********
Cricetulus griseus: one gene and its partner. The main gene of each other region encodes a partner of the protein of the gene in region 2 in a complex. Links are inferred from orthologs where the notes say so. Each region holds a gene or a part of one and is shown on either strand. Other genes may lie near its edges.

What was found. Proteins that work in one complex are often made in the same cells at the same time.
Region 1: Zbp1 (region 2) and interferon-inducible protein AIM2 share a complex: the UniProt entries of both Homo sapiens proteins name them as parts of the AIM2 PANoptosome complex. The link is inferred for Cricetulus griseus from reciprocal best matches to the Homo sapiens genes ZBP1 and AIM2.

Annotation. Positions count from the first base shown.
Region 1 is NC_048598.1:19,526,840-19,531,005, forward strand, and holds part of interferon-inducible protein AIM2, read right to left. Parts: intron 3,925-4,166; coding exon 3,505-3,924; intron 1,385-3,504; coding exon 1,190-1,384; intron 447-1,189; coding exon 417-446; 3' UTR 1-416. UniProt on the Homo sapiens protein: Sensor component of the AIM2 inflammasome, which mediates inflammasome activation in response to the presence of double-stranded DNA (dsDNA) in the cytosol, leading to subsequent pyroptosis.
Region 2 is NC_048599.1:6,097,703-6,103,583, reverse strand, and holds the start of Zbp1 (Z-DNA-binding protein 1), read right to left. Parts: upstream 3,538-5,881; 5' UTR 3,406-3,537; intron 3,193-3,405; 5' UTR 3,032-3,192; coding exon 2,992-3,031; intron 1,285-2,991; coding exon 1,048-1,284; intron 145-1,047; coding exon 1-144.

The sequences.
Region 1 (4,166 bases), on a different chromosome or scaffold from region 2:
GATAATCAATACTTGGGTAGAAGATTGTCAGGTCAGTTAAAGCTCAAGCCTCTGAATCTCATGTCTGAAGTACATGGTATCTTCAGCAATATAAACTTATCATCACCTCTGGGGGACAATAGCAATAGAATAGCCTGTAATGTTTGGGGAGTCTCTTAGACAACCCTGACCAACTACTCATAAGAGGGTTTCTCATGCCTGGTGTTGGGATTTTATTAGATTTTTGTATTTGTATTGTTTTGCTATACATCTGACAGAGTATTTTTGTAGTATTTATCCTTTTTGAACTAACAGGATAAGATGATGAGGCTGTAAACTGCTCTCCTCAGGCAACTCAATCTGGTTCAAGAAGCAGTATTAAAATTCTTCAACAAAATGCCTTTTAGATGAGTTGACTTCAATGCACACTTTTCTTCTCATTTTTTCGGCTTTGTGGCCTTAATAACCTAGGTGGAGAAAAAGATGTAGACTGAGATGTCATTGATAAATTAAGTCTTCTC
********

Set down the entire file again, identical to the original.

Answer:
Cricetulus griseus: one gene and its partner. The main gene of each other region encodes a partner of the protein of the gene in region 2 in a complex. Links are inferred from orthologs where the notes say so. Each region holds a gene or a part of one and is shown on either strand. Other genes may lie near its edges.

What was found. Proteins that work in one complex are often made in the same cells at the same time.
Region 1: Zbp1 (region 2) and interferon-inducible protein AIM2 share a complex: the UniProt entries of both Homo sapiens proteins name them as parts of the AIM2 PANoptosome complex. The link is inferred for Cricetulus griseus from reciprocal best matches to the Homo sapiens genes ZBP1 and AIM2.

Annotation. Positions count from the first base shown.
Region 1 is NC_048598.1:19,526,840-19,531,005, forward strand, and holds part of interferon-inducible protein AIM2, read right to left. Parts: intron 3,925-4,166; coding exon 3,505-3,924; intron 1,385-3,504; coding exon 1,190-1,384; intron 447-1,189; coding exon 417-446; 3' UTR 1-416. UniProt on the Homo sapiens protein: Sensor component of the AIM2 inflammasome, which mediates inflammasome activation in response to the presence of double-stranded DNA (dsDNA) in the cytosol, leading to subsequent pyroptosis.
Region 2 is NC_048599.1:6,097,703-6,103,583, reverse strand, and holds the start of Zbp1 (Z-DNA-binding protein 1), read right to left. Parts: upstream 3,538-5,881; 5' UTR 3,406-3,537; intron 3,193-3,405; 5' UTR 3,032-3,192; coding exon 2,992-3,031; intron 1,285-2,991; coding exon 1,048-1,284; intron 145-1,047; coding exon 1-144.

The sequences.
Region 1 (4,166 bases), on a different chromosome or scaffold from region 2:
GATAATCAATACTTGGGTAGAAGATTGTCAGGTCAGTTAAAGCTCAAGCCTCTGAATCTCATGTCTGAAGTACATGGTATCTTCAGCAATATAAACTTATCATCACCTCTGGGGGACAATAGCAATAGAATAGCCTGTAATGTTTGGGGAGTCTCTTAGACAACCCTGACCAACTACTCATAAGAGGGTTTCTCATGCCTGGTGTTGGGATTTTATTAGATTTTTGTATTTGTATTGTTTTGCTATACATCTGACAGAGTATTTTTGTAGTATTTATCCTTTTTGAACTAACAGGATAAGATGATGAGGCTGTAAACTGCTCTCCTCAGGCAACTCAATCTGGTTCAAGAAGCAGTATTAAAATTCTTCAACAAAATGCCTTTTAGATGAGTTGACTTCAATGCACACTTTTCTTCTCATTTTTTCGGCTTTGTGGCCTTAATAACCTAGGTGGAGAAAAAGATGTAGACTGAGATGTCATTGATAAATTAAGTCTTCTC